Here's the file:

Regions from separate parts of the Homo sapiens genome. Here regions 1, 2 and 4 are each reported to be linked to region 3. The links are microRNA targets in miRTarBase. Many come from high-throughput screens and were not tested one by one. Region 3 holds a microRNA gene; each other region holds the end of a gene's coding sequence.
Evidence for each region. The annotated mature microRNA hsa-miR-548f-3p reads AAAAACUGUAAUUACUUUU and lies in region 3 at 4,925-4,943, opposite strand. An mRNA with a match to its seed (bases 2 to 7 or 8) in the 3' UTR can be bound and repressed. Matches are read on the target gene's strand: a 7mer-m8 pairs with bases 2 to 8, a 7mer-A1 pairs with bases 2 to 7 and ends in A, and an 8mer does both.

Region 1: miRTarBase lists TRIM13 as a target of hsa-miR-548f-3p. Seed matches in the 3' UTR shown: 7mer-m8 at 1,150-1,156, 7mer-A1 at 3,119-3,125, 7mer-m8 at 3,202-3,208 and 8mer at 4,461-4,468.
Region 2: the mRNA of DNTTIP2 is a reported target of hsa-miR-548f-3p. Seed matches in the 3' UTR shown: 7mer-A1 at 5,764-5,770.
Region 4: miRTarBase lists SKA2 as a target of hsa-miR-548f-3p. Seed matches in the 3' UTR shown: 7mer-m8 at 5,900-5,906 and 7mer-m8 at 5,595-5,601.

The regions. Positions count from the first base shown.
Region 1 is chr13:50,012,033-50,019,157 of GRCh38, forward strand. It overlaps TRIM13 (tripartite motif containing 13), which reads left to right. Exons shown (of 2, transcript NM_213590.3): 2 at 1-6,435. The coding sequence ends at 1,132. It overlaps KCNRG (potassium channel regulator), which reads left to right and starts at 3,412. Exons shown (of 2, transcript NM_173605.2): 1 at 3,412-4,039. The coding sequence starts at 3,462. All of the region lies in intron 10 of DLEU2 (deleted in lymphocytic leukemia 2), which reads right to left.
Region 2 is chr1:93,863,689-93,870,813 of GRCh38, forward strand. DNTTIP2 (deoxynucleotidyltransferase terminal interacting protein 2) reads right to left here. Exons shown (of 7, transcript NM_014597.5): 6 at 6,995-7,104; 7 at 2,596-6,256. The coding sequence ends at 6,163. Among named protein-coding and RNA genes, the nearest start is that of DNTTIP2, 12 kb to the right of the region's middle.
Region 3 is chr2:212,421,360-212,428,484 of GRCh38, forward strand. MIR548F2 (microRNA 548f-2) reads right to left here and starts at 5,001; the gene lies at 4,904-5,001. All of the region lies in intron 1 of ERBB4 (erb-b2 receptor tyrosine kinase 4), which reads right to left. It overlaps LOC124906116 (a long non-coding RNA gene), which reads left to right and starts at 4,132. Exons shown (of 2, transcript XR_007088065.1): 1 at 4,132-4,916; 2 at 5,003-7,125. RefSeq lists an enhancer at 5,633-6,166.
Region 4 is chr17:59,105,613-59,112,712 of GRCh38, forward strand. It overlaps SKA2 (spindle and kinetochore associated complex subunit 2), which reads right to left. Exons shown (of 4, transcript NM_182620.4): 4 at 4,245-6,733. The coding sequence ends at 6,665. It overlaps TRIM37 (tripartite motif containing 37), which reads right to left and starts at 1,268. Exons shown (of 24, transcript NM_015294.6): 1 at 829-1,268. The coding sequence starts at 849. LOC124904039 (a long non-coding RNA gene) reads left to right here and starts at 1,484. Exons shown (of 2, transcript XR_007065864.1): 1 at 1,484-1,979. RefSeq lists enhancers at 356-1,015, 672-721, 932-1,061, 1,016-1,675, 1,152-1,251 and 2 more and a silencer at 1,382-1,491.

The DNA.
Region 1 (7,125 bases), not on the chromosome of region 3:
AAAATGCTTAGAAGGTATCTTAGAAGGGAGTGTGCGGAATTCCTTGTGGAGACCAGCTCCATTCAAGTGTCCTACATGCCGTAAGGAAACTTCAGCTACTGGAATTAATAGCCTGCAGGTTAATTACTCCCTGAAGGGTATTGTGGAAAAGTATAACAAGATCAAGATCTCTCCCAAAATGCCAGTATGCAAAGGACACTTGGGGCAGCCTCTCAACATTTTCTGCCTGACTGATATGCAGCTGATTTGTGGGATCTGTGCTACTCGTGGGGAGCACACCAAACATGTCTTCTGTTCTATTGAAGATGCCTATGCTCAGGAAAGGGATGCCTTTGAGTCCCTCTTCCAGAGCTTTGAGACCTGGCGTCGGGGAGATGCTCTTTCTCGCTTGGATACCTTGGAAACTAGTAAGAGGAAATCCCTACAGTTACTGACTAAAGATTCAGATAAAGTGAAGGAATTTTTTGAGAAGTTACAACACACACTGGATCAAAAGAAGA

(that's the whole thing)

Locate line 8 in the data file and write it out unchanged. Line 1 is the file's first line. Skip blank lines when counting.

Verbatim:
Region 2 is chr1:93,863,689-93,870,813 of GRCh38, forward strand. DNTTIP2 (deoxynucleotidyltransferase terminal interacting protein 2) reads right to left here. Exons shown (of 7, transcript NM_014597.5): 6 at 6,995-7,104; 7 at 2,596-6,256. The coding sequence ends at 6,163. Among named protein-coding and RNA genes, the nearest start is that of DNTTIP2, 12 kb to the right of the region's middle.